3. Sales threshold. Derives 50 percent or more of annual revenues from selling consumer personal information.

A "consumer" is any natural person who is a California resident (Cal. Civ. Code §1798.140(g)). As currently drafted, this includes California resident employees. Insurers that are used to viewing "consumers" through the lens of the Gramm-Leach-Bliley Act ("GLBA") and the Insurance Information and Privacy Protection Act ("IIPPA") will note that an individual does not need to seek or obtain a product or service from the business, or enter into a transaction with the business, to qualify as a consumer under the CCPA.

Personal information under the CCPA, as currently drafted, is much broader than under other privacy laws. Under the CCPA, personal information includes information that "identifies, relates to, describes, is capable of being associated with, or could reasonably be linked directly or indirectly, with a particular consumer or household" (Cal. Civ. Code §1798.140(g)), including but not limited to:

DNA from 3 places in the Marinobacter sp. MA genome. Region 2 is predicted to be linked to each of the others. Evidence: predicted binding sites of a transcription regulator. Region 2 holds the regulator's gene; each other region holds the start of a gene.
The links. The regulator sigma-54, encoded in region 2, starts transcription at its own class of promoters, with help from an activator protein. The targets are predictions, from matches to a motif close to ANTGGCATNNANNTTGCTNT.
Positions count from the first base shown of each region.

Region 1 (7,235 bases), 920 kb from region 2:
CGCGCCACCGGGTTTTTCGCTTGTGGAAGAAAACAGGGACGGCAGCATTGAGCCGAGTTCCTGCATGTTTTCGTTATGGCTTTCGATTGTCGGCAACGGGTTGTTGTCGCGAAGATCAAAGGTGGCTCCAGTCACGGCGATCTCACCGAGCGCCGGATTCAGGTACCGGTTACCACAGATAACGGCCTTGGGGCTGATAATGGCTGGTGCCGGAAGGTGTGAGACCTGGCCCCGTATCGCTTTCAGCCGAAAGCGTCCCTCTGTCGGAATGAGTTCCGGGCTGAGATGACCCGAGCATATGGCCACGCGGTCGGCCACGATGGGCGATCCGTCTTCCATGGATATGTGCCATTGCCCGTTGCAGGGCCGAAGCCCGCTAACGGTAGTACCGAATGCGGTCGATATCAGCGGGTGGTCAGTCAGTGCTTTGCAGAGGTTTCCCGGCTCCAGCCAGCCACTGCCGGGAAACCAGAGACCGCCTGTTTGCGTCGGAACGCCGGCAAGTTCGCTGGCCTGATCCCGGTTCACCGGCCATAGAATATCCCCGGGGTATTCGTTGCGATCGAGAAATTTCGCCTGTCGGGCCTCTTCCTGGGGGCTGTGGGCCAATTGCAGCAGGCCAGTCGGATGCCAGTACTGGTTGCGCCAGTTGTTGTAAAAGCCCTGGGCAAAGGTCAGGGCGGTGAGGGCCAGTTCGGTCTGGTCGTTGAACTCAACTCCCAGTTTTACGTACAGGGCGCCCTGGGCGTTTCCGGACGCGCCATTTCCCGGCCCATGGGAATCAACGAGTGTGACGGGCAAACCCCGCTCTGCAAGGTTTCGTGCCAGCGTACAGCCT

• Identifiers such as real name, alias, postal address, unique personal identifier, online identifier Internet Protocol address, email address, account name, social security number, driver's license number, passport number or "other similar identifiers";
  • Any categories of personal information already described under California law;
  • Characteristics of protected classifications under California or federal law (e.g., race, religion, sexual orientation, gender identity, gender expression and age);
  • Commercial information, including records of personal property, products or services purchased, obtained or considered or other purchasing or consuming histories or tendencies;